Arron Afflalo, Denver Nuggets

Baseline to Baseline recaps: Arron Afflalo kills the Mavericks streak


What you missed while wondering if your dog ate your toes….

The Lakers getting a win — not a statement, just a win — against Boston is our Game of the Night.

Mavericks 121, Nuggets 120: Arron Afflalo is a great story. Back at UCLA he was the man — they ran him off double screens (like Boston does with Ray Allen) to get him open, he was the guy the offense was built around.. The NBA was cold water splashed across his face, here he was just another guy. He had to carve out a new identity for himself. A lot of guys fail at that. Afflalo is just a good guy with a great work ethic who transformed himself into a quality NBA role player. He’s a plus defender, he sets the screens and he waits for his catch-and-shoot three opportunities.

With 16 seconds left and the Nuggets down one to Dallas — and Carmelo Anthony fouled out after maybe his best game of the season with 42 points — Denver’s plan was to have Chauncey Billups come off the high screen of Nene and create, but Billups slipped a little and Tyson Chandler defended it beautifully and the play blew up. Billups was forced to pass to the only open guy near him, Afflalo. Shawn Marion closed out like he expected another catch-and-shoot but Afflalo took one hard dribble to his left to create space, rose up and drained the jumper from 19 feet.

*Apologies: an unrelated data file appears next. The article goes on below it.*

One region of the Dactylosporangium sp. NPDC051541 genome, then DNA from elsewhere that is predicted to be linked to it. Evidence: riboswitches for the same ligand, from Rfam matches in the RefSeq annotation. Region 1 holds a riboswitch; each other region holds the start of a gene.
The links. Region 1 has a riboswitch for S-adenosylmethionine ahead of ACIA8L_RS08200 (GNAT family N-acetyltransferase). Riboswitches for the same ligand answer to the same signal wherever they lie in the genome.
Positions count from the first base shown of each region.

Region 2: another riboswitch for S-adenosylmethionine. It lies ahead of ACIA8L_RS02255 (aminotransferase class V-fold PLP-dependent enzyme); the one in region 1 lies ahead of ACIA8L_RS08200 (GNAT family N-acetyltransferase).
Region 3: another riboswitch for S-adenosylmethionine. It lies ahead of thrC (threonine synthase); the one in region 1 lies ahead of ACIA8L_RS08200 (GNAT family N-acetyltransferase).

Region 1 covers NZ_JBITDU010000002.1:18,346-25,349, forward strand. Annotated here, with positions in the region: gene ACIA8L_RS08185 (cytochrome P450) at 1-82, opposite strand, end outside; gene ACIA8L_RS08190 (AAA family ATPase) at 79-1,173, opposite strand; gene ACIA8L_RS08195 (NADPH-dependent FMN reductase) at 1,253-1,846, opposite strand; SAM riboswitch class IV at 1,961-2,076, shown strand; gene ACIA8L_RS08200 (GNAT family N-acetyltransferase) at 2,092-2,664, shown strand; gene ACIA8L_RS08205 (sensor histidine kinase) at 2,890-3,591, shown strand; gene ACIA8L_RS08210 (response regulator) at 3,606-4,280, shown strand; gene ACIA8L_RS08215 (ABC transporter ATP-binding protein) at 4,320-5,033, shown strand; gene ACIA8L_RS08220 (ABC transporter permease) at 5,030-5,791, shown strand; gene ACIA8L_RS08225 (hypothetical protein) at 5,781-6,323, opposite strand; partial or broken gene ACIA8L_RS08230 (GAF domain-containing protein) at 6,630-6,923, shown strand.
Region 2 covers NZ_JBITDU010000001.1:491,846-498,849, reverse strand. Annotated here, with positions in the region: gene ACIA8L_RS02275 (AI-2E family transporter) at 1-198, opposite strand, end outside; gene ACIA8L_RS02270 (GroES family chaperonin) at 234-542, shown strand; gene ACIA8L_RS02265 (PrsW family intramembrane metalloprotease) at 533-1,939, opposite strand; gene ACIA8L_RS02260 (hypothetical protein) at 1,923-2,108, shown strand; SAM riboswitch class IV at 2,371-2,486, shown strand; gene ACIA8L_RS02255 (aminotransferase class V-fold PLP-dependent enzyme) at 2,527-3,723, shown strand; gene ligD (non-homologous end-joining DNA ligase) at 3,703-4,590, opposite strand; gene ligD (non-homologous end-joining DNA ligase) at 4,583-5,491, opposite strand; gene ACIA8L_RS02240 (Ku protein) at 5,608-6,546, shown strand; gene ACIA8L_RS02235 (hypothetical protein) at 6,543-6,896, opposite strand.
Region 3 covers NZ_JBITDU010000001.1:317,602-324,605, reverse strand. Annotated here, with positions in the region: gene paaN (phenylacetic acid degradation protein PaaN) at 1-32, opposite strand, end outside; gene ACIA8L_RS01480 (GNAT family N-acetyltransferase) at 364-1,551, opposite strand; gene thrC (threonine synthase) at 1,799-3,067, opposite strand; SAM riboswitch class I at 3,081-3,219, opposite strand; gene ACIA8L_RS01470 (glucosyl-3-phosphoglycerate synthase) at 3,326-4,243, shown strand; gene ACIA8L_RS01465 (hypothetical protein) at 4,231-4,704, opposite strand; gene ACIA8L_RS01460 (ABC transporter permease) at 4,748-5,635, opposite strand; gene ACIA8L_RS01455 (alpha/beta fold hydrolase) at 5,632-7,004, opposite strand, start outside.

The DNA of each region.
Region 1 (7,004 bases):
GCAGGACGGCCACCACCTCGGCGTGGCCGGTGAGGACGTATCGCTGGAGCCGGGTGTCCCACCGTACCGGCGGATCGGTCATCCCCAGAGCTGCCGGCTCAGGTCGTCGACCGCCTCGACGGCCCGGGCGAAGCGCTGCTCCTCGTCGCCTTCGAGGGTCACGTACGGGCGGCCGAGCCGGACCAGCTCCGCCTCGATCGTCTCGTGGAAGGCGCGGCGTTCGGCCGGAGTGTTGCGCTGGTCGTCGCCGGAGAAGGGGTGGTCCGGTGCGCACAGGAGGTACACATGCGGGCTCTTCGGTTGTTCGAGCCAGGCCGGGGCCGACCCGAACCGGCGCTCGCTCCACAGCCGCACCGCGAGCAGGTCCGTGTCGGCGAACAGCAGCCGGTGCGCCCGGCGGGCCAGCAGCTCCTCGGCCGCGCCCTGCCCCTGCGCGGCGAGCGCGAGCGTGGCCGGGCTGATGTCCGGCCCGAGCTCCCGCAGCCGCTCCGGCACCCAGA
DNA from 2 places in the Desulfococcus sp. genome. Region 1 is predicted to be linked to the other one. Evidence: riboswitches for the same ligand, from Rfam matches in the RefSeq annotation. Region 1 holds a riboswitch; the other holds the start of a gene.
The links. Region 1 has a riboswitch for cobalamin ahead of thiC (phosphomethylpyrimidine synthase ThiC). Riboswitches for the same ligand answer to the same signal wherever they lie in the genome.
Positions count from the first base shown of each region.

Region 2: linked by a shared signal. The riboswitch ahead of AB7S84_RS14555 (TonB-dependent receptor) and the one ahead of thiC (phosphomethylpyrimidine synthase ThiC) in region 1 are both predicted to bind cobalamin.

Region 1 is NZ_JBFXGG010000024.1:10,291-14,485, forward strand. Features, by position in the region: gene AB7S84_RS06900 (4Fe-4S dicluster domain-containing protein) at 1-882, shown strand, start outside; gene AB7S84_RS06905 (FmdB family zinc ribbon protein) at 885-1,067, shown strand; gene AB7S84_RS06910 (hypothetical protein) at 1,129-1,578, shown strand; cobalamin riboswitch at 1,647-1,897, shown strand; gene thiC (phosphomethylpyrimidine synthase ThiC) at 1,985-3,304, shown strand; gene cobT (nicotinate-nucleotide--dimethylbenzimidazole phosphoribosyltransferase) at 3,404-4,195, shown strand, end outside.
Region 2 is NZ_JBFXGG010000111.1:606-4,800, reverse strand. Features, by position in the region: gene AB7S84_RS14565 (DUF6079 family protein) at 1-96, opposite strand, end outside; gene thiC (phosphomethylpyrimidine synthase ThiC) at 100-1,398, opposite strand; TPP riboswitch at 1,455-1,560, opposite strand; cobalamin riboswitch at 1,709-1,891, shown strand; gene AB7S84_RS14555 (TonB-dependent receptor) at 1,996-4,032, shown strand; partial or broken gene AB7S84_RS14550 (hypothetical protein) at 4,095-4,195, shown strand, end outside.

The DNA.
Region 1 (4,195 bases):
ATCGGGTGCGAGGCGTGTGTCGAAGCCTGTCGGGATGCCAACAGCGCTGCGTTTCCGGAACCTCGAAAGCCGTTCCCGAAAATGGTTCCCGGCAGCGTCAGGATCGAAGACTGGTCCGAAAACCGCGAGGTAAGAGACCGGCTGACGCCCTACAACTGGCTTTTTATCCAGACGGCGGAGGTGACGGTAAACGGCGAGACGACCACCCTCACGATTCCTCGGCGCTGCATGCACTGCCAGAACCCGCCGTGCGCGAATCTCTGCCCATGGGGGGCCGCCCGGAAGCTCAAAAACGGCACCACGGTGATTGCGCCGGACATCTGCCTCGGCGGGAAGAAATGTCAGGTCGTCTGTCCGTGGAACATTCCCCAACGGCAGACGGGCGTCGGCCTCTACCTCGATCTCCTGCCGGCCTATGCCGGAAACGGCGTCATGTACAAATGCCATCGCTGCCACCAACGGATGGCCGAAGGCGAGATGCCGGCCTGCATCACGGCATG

Ballgame. And the Nuggets ended the Mavs win streak at 10 in what was a wildly entertaining shooting display where neither team could seem to miss and the tempo was up.

Suns 112, Warriors 88: The Suns were motivated — win and they were .500 on the season. Golden State was on the second night of a back-to-back and was flat. The result is a spanking. The Warriors shot 40 percent as a team and the best three-point shooting team in the league hit 30 percent on the night. Steve Nash was vintage.

Kristaps Porzingis grew up a Kobe fan. Still is one.

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When you hear player comparisons for Knicks rookie, the most common is Dirk Nowitzki — a European big with ridiculous shooting range and potential to embarrass anyone.

So did he grow up idolizing Dirk? Not so much.

Rather, like many of his generation, he grew up idolizing Kobe Bryant, he told Mike Francesa of WFAN.

“My favorite player growing up was Kobe. The Lakers were my team and I still love him.”

There is an entire generation of NBA players — and just fans — who would say the same thing.

In the interview, Porzingis laments his missed shots and turnovers, he thinks he can be a lot better. That is exactly what you want out of a rookie. It’s a huge adjustment playing at the NBA level, the speed of the game and IQ is a leap from Europe (or college). Recognizing the challenge is part of it.

There’s a lot to like in Porzingis. He could be special (we don’t know yet, we see only the potential). But idolizing Kobe — and if you understand the work he put in, the passion for the game — can be a good start.

(Hat tip NBA reddit)

Warriors’ interim coach Luke Walton’s car stolen

Luke Walton